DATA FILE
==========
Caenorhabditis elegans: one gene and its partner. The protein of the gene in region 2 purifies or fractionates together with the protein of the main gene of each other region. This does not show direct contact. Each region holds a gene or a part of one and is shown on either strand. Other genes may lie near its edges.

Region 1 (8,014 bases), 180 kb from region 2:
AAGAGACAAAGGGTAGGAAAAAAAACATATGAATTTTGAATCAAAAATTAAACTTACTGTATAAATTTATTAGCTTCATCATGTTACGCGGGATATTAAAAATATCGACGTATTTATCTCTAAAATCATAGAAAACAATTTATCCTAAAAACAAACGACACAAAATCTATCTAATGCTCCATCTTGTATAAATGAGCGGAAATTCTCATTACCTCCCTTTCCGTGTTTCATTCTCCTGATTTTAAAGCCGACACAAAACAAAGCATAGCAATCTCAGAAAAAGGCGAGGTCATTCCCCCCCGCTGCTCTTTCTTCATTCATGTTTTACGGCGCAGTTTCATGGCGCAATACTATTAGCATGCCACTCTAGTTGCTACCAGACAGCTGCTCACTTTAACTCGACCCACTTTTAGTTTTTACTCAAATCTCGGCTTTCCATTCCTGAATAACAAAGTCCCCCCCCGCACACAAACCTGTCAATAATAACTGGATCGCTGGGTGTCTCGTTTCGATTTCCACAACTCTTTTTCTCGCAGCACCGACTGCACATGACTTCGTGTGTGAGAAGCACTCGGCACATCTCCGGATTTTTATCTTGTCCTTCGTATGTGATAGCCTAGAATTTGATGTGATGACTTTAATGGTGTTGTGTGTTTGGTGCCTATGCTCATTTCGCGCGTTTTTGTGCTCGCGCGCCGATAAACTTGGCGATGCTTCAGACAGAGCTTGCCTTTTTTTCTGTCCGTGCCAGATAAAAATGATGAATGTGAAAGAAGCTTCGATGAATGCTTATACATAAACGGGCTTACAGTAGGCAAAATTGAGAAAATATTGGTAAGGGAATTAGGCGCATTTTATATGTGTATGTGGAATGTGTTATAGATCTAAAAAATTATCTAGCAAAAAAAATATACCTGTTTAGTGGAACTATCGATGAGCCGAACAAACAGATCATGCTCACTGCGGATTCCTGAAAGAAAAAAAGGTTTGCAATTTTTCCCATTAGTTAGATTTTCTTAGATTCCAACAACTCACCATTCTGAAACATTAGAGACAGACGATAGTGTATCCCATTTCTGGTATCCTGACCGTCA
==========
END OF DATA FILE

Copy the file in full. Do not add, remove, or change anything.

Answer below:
Caenorhabditis elegans: one gene and its partner. The protein of the gene in region 2 purifies or fractionates together with the protein of the main gene of each other region. This does not show direct contact. Each region holds a gene or a part of one and is shown on either strand. Other genes may lie near its edges.

Region 1 (8,014 bases), 180 kb from region 2:
AAGAGACAAAGGGTAGGAAAAAAAACATATGAATTTTGAATCAAAAATTAAACTTACTGTATAAATTTATTAGCTTCATCATGTTACGCGGGATATTAAAAATATCGACGTATTTATCTCTAAAATCATAGAAAACAATTTATCCTAAAAACAAACGACACAAAATCTATCTAATGCTCCATCTTGTATAAATGAGCGGAAATTCTCATTACCTCCCTTTCCGTGTTTCATTCTCCTGATTTTAAAGCCGACACAAAACAAAGCATAGCAATCTCAGAAAAAGGCGAGGTCATTCCCCCCCGCTGCTCTTTCTTCATTCATGTTTTACGGCGCAGTTTCATGGCGCAATACTATTAGCATGCCACTCTAGTTGCTACCAGACAGCTGCTCACTTTAACTCGACCCACTTTTAGTTTTTACTCAAATCTCGGCTTTCCATTCCTGAATAACAAAGTCCCCCCCCGCACACAAACCTGTCAATAATAACTGGATCGCTGGGTGTCTCGTTTCGATTTCCACAACTCTTTTTCTCGCAGCACCGACTGCACATGACTTCGTGTGTGAGAAGCACTCGGCACATCTCCGGATTTTTATCTTGTCCTTCGTATGTGATAGCCTAGAATTTGATGTGATGACTTTAATGGTGTTGTGTGTTTGGTGCCTATGCTCATTTCGCGCGTTTTTGTGCTCGCGCGCCGATAAACTTGGCGATGCTTCAGACAGAGCTTGCCTTTTTTTCTGTCCGTGCCAGATAAAAATGATGAATGTGAAAGAAGCTTCGATGAATGCTTATACATAAACGGGCTTACAGTAGGCAAAATTGAGAAAATATTGGTAAGGGAATTAGGCGCATTTTATATGTGTATGTGGAATGTGTTATAGATCTAAAAAATTATCTAGCAAAAAAAATATACCTGTTTAGTGGAACTATCGATGAGCCGAACAAACAGATCATGCTCACTGCGGATTCCTGAAAGAAAAAAAGGTTTGCAATTTTTCCCATTAGTTAGATTTTCTTAGATTCCAACAACTCACCATTCTGAAACATTAGAGACAGACGATAGTGTATCCCATTTCTGGTATCCTGACCGTCA